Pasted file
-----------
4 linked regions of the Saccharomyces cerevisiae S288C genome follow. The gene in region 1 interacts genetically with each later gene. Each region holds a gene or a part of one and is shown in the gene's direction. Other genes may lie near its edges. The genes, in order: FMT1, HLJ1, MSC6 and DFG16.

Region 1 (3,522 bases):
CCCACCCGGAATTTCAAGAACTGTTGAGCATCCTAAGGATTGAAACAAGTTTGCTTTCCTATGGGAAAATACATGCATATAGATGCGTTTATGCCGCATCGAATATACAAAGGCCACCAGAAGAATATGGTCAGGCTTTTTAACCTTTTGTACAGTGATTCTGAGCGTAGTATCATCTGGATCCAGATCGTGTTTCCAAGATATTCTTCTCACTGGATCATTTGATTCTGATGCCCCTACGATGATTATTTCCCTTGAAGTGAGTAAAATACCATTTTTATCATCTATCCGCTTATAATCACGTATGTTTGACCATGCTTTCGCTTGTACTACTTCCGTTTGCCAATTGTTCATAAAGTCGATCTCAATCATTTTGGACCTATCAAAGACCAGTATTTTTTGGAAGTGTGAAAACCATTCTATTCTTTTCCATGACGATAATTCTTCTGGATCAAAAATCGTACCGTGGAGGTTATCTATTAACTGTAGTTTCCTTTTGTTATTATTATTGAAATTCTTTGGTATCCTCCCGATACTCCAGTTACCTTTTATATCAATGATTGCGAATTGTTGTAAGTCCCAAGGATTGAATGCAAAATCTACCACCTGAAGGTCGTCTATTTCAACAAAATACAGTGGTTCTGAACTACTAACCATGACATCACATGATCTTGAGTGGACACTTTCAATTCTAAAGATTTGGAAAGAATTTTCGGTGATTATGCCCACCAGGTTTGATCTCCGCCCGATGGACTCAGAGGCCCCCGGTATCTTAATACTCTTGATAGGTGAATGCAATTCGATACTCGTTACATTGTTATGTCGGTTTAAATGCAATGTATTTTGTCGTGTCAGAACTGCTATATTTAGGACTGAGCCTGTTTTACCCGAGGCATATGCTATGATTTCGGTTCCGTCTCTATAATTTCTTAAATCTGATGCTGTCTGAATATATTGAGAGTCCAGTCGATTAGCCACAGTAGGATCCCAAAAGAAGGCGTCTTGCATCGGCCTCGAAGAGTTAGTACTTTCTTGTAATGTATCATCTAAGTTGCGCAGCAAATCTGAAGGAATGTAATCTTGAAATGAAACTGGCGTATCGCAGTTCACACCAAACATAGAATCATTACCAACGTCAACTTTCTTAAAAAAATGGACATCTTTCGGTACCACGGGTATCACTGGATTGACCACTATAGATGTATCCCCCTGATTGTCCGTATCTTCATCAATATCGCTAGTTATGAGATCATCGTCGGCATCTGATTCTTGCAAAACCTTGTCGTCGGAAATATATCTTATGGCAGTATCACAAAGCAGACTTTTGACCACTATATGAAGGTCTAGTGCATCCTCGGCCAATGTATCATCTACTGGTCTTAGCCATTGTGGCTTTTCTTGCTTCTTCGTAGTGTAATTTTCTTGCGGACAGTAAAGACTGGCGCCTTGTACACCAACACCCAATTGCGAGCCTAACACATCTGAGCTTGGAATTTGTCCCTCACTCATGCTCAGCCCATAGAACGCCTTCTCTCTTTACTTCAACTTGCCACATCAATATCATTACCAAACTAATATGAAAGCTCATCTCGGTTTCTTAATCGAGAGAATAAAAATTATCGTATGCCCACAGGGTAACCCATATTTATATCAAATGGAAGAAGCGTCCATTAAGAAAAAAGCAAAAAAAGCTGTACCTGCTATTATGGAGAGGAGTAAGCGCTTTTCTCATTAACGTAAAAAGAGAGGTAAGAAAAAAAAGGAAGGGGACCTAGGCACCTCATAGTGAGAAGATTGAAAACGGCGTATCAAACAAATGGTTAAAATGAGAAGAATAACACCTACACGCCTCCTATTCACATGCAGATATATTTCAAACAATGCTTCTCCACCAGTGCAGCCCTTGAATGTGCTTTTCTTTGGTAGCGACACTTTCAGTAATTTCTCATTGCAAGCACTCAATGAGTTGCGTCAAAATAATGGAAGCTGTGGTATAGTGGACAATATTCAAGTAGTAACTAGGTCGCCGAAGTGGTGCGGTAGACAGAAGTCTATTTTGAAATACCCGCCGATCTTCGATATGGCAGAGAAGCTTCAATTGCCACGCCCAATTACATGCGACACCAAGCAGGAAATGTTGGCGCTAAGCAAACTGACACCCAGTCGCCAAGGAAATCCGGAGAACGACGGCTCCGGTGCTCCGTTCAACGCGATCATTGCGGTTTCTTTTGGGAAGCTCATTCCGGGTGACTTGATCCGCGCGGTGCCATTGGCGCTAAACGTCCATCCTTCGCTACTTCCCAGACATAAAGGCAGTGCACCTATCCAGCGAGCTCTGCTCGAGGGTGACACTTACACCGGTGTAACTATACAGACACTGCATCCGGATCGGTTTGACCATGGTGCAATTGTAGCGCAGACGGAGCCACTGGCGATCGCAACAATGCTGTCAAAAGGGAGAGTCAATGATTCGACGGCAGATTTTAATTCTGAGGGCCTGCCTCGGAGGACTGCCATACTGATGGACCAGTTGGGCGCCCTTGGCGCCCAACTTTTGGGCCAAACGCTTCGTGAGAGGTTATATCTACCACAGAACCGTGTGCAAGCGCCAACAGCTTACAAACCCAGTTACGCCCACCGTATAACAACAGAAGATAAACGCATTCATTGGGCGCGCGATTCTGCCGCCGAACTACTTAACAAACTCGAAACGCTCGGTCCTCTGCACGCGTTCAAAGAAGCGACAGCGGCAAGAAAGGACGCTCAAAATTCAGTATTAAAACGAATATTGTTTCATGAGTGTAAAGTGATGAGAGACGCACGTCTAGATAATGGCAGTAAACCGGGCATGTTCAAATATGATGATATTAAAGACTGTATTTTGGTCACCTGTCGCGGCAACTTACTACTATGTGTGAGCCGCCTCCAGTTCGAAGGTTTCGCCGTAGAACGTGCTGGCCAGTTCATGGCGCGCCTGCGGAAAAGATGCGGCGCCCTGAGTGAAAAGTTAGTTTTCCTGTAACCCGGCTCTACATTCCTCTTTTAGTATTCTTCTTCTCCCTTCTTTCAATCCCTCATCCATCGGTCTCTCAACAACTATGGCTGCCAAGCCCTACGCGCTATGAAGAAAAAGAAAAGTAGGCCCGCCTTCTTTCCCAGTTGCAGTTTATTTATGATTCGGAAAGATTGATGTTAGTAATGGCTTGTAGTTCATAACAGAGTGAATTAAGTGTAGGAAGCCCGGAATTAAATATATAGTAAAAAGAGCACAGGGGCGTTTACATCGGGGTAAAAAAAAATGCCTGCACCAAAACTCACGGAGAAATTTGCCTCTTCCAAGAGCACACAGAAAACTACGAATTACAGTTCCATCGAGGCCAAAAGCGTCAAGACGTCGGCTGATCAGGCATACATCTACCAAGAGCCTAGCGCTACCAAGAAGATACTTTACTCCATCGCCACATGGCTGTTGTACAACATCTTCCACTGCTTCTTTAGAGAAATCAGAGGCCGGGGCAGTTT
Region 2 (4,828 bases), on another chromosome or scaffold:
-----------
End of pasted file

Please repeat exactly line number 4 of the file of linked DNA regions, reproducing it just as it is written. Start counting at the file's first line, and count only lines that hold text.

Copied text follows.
Region 2 (4,828 bases), on another chromosome or scaffold: